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In the FDA’s effort to make both its decisions and clinical trial data more transparent to the public, Agency decisions have become more available for public debate.  Sophisticated analyses (increasingly by third parties) of publically available data may present to the FDA a more complex picture of drug safety, as not all posted clinical trials fit standard regulatory paradigms, are sufficiently powered, have similar patient selection criteria,  or collect and analyze similar parameters. Changes made in the interest of public health, therefore, may further complicate regulatory assessment of potential changes to drug status.  For these reasons, among others, drug safety decisions are rarely “black and white.”  To its credit, the “new” FDA seems more open to try a middle path (e.g., the diabetes medicine Avandia will remain on the market under a restricted access program [risk evaluation and mitigation strategy, or REMS]).  Even more unusual, however, was public admission by the FDA of disagreement about Avandia within its own scientific ranks.  Furthermore, 3 top FDA officials co-authored a New England Journal of Medicine article explaining their rationale.  Interpretation of clinical trial data, however, is relatively easy compared to analyses of post-market safety data, where patient populations and indications are even more diverse.  It will be interesting to see how public access to evolving data (e.g., the anticipated FDA post-marketing drug safety (public) website) will affect Agency decisions, the timing of those decisions, and how much influence third-party analyses will have on regulatory outcomes.  The upside to the ensuing debate may be heightened public awareness of the importance of risk management, as all drugs have risk.  With the down-spiral of new drugs both coming to and remaining on the market, an outstanding question is whether the public and subsequently the regulatory environment will become more or less risk adverse as our perception of drug safety and risk management evolves.

Source: The New York Times

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Drug safety may be underestimated for chronic-use drugs.  The FDA has placed more resources and requirements in evaluating drugs premarket than it does in monitoring what happens to patients after years of taking a medication.  Drugs that have recently underscored the potential dangers of chronic use are Avandia (diabetes; enhanced cardiovascular risk) and bisphosphonates (e.g., Fosamax, Actonel, and Boniva;  enhanced bone fracture/degeneration risks).  Although one proposed solution is the development of a national database that would track drug use and complications, this does not necessarily address duration of use, presence/duration of concomitant medications/supplements, patient age and medical history, genetic predisposition, etc.   Predominant trends will likely be noted using the proposed methodology, but a more multifaceted analysis will still be necessary to optimize the risk/benefit for individual patients.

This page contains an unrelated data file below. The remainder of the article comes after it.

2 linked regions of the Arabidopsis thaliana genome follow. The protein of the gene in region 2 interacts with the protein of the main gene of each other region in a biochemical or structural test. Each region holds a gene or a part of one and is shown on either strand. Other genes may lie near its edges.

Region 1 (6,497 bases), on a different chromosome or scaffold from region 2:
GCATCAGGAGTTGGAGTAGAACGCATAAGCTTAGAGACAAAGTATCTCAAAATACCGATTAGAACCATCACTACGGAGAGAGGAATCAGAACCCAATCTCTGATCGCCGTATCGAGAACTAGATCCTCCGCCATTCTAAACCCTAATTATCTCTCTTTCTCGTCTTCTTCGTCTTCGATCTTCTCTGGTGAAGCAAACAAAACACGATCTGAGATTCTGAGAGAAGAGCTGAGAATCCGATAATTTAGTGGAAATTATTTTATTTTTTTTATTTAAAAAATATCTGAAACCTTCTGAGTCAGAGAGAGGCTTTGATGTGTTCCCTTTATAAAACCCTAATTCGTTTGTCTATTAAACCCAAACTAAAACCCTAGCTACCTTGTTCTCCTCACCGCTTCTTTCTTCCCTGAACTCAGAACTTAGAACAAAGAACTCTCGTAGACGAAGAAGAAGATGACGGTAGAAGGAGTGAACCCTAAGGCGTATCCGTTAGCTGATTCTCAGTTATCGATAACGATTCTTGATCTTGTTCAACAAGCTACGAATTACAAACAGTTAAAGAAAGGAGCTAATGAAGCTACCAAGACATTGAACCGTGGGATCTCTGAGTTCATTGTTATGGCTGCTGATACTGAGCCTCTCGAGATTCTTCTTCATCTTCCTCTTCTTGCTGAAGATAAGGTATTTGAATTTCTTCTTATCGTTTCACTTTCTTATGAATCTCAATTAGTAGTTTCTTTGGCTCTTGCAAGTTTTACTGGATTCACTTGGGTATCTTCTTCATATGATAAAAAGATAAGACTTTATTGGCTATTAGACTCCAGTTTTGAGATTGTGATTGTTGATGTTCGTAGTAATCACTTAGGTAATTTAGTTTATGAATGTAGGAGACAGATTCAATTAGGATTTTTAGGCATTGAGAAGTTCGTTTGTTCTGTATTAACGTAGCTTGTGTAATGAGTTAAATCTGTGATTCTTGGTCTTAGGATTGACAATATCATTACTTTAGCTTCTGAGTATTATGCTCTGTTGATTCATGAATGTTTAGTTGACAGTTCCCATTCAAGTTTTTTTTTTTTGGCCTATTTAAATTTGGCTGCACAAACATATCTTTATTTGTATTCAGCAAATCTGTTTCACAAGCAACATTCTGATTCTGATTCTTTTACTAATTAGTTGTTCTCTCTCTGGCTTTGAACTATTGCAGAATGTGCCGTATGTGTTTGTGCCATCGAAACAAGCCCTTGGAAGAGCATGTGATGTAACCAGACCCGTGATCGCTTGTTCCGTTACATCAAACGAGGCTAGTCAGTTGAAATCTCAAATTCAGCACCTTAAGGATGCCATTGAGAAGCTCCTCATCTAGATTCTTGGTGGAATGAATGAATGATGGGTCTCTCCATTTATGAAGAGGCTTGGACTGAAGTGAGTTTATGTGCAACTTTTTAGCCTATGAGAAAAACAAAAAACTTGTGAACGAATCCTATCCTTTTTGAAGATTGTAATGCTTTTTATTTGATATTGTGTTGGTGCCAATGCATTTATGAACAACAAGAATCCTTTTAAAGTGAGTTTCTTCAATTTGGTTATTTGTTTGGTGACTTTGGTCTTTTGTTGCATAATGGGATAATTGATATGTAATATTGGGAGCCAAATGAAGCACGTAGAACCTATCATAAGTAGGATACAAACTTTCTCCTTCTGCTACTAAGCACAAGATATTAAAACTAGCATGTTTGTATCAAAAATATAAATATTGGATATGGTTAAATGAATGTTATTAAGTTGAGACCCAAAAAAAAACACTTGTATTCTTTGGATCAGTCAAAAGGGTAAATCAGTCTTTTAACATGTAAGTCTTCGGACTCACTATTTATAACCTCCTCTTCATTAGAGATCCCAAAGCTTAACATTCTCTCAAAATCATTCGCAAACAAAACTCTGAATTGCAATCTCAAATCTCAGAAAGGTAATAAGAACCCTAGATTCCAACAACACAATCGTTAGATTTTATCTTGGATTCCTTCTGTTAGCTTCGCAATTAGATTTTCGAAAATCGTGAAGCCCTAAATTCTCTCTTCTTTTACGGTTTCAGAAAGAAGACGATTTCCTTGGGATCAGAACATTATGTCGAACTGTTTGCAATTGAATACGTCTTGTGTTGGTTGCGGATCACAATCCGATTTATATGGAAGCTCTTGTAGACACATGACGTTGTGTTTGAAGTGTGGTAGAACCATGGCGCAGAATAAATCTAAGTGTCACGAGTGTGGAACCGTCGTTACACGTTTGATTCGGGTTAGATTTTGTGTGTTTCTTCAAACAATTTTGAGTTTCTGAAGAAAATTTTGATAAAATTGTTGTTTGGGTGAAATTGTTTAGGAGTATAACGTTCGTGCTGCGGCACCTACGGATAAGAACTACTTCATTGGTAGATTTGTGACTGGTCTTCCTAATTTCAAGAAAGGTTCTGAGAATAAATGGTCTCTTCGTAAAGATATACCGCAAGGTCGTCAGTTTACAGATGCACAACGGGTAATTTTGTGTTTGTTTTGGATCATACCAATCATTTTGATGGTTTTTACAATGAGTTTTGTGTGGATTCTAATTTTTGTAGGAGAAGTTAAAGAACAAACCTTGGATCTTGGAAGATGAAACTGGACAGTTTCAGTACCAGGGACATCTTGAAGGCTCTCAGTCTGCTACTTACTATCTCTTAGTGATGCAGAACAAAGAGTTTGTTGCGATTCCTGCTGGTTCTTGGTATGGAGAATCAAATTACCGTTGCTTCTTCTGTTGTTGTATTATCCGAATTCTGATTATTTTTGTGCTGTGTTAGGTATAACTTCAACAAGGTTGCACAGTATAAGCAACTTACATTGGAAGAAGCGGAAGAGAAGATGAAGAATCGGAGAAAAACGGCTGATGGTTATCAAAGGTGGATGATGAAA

Source: FairWarning

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Although the Food and Drug Administration (FDA) routinely reviews the safety and effectiveness of all prescription drugs prior to approval, some side effects become evident only after the drugs are taken by millions of patients – far more than it is possible to test in clinical trials.  A drug’s side-effect profile becomes better characterized, therefore, with greater exposure and use.  Additionally, once marketed, many drugs are prescribed for alternate disease states with new target populations; unanticipated safety issues may arise in new target populations.  For this reason, the new on-line quarterly reports (launched 15 June 2010) will  address safety risks that were not identified during a drug’s development or prior to FDA approval.  These reports are targeted to appear within roughly 2 years of a new drug’s approval (back to 27 September 2007) or, for drugs that have Risk Evaluation and Mitigation Strategies (REMS), since the REMS was required or last assessed.  REMS ensure that the benefits of a drug or biological product outweigh its risks.

Quarterly safety summaries incorporate potential signals of serious risks/new safety information identified by the Adverse Event Reporting System (AERS) as well as by FDA-initiated research.  When a potential signal of a serious risk is identified from AERS data, it is entered as a safety issue into the Center for Drug Evaluation and Research (CDER) Document Archiving, Reporting, and Regulatory Tracking System (DARRTS) or into the Center for Biologics Evaluation and Research (CBER) Therapeutics and Blood Safety Branch Safety Signal Tracking (SST) system.  Although potential signals of serious risks are usually based upon groups of AERS reports, a single AERS report could initiate the evaluation of a potential safety issue.  FDA posts each potential signal of a serious risk in the quarter in which it is first identified.  If additional safety information is developed concerning a potential signal that has already been posted, it is addressed by FDA in new safety communications/updates, but does not appear again as a new quarterly posting.  Listing does not necessarily imply a causal relationship between the drug and the identified risk.  The FDA is requiring REMS formulation as well as posting of  quarterly drug safety reports in accordance with Title IX, Section 921 of the FDA Amendments Act (FDAAA) of 2007 (see insert).

Source: The Herald Sun

Relevant References: Mass Tort Defense,  FDA Law Blog, FDA Transparency Blog